On 12/21/05, Steve Litt <slitt / earthlink.net> wrote:
> On Wednesday 21 December 2005 07:20 pm, Eero Saynatkari wrote:
> > Joe Van Dyk wrote:
> > > I've found that when I write the tests first, and then write
> > > the code, I'm not very concerned about what the code looks
> > > like.  When the code passes the test, I drink a beer and party,
> > > then move on to the next test.
> > >
> > > In practice, this means that I'm using a lot of ugly regex's,
> > > poorly named variables, and so on.  I'd be more concerned about
> > > the readability of the code if there wasn't unit tests behind
> > > it.  I'm generally in a rush to finish whatever I'm doing, and
> > > figure that since I have a bunch of tests, refactoring stuff
> > > later won't be a big deal.
> > >
> > > Anyone else out there like me?  Or should I be anal about
> > > writing good code even with the tests?  I guess that would be
> > > ideal, but I'd rather get the functionality done first.
> >
> > This is the whole 'design after' or 'refactoring' paradigm:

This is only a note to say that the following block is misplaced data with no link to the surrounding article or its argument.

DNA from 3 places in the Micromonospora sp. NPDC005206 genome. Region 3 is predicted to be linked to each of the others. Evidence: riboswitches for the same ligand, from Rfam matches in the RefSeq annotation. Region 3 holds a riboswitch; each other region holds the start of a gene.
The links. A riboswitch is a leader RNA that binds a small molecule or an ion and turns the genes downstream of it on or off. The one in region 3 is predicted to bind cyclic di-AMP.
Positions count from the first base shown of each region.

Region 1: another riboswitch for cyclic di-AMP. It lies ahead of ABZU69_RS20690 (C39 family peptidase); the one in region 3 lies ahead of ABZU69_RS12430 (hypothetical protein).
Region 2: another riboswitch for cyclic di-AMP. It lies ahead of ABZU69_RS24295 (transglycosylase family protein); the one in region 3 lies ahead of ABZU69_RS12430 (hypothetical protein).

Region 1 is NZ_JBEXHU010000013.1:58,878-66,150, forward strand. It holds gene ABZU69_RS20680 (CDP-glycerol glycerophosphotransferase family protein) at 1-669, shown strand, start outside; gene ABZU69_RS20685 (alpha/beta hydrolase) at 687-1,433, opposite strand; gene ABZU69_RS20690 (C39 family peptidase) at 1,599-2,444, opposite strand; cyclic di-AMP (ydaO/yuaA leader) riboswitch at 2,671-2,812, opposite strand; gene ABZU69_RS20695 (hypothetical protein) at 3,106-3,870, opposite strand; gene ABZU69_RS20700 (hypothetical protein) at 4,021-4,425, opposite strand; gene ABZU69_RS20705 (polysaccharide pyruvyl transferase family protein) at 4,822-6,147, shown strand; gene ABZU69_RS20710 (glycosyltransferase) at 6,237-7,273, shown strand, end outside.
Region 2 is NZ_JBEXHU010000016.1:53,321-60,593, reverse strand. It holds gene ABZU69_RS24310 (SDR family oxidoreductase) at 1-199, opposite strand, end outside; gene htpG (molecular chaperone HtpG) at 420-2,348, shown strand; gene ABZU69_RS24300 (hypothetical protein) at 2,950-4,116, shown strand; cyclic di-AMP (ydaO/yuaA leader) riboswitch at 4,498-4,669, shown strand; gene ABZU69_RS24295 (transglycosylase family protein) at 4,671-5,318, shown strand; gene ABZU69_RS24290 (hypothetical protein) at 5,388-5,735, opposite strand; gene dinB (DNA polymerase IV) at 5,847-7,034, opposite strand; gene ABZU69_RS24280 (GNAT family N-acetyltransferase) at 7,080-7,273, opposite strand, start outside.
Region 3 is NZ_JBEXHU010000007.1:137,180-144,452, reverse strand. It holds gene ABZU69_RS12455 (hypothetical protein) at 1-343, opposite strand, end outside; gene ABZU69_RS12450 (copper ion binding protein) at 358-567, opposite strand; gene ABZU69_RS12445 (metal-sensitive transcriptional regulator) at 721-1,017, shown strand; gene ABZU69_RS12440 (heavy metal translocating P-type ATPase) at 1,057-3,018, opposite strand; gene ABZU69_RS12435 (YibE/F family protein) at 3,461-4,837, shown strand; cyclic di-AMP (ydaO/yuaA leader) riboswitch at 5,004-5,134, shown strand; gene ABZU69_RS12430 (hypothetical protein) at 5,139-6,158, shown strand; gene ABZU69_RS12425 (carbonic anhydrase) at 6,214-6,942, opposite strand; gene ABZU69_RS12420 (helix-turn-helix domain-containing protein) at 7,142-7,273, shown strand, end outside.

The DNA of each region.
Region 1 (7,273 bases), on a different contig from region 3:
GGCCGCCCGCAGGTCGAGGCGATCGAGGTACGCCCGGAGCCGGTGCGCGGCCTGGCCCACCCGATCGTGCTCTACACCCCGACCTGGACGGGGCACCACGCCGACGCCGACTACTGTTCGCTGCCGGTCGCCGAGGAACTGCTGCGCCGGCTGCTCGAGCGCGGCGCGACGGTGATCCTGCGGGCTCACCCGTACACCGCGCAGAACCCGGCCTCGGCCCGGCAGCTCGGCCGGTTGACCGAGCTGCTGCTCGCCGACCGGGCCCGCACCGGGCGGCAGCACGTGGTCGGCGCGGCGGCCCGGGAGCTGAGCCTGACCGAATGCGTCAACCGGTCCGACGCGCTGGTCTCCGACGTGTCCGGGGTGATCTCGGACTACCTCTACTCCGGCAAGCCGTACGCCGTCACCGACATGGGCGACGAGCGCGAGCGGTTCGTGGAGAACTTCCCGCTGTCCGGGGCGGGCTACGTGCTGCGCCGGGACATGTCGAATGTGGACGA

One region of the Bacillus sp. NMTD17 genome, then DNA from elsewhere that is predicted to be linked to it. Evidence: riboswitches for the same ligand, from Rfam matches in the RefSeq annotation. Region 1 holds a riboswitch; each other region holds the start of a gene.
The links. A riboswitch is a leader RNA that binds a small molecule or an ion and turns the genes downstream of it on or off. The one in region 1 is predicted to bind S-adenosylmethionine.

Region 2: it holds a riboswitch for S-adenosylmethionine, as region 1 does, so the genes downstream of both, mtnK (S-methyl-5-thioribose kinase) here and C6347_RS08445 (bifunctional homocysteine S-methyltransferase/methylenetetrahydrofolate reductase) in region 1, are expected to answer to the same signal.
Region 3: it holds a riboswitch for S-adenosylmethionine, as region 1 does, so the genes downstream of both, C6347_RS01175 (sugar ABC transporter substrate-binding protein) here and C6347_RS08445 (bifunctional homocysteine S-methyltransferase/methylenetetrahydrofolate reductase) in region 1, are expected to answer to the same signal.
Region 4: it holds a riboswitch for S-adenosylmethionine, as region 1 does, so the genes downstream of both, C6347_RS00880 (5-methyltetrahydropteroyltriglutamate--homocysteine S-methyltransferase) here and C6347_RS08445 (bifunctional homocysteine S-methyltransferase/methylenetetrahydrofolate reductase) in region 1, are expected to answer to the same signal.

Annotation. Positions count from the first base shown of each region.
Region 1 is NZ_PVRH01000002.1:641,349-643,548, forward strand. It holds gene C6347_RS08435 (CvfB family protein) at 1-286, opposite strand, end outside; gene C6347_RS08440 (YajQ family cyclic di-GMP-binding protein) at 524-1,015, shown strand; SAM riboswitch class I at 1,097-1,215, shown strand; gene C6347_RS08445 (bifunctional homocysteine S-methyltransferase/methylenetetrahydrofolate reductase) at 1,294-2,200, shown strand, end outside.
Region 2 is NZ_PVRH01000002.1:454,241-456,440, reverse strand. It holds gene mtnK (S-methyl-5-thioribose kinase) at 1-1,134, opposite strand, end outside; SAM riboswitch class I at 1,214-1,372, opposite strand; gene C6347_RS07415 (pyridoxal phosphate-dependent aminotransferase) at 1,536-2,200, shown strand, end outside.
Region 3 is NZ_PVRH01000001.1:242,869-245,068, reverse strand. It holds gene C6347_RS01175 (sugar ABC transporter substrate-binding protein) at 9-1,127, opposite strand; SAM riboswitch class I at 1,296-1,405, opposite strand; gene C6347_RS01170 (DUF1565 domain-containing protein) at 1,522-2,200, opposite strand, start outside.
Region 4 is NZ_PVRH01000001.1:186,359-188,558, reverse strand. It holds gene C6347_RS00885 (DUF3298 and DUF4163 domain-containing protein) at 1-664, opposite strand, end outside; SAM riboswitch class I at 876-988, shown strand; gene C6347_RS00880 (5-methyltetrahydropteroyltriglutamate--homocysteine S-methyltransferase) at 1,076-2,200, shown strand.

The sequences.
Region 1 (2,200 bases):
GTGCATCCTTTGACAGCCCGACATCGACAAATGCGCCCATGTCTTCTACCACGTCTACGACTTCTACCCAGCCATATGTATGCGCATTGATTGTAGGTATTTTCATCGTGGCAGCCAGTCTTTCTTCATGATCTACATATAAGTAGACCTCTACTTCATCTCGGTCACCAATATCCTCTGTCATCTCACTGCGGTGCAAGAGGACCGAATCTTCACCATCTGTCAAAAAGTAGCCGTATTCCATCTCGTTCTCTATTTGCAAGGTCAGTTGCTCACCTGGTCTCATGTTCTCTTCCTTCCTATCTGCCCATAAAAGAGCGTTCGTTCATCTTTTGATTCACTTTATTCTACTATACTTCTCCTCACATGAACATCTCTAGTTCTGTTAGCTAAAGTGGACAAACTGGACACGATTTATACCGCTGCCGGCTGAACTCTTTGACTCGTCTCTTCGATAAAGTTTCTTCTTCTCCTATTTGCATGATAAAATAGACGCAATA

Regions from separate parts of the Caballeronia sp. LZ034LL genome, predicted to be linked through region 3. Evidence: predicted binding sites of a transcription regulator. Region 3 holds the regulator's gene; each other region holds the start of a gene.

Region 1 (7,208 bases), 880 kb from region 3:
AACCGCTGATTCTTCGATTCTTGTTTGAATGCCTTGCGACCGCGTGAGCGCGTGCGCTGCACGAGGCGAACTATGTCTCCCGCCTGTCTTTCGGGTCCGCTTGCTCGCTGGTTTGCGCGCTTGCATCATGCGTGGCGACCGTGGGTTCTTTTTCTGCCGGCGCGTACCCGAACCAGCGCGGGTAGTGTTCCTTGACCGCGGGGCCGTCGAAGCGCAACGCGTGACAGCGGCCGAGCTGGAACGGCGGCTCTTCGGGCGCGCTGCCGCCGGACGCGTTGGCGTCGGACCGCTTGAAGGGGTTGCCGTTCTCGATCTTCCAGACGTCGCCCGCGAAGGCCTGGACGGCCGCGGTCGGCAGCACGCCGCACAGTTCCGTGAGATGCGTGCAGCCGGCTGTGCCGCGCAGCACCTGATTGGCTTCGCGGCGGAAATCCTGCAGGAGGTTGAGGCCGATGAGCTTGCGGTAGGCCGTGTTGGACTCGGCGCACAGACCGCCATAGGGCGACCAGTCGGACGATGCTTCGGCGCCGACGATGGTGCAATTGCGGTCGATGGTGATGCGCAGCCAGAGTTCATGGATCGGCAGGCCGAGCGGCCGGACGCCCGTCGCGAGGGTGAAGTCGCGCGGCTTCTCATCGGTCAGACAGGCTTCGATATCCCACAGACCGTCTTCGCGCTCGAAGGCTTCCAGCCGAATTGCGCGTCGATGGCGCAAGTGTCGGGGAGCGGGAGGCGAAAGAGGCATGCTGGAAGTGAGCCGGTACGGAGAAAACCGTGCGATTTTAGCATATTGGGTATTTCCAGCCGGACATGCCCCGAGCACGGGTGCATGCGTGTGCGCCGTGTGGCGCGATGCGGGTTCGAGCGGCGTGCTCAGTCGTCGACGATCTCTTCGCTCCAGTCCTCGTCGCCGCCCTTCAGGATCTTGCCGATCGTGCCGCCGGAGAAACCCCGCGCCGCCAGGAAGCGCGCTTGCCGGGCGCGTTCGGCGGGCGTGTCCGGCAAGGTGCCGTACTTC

> > make it work, then implement a proper design and prettify.
> > Passing unit tests prove that nothing was broken :)
>
> I cannot in a million years imagine coding without design. I've
> never coded tests first (I test each class after coding it), but I
> can't imagine why writing the tests first would make one not
> design. If it did make me not design, I wouldn't code test first --
> I'd make test jigs after.

Oh, I spend a lot of time on class designs (and how the various
objects interact with each other).  I tend to follow the 'tracer
bullet' philosphy outline in the pragprog books.

It's just that, within the beautifully designed functions and classes,
lies unspeakable monsters.  (ok, maybe not that bad)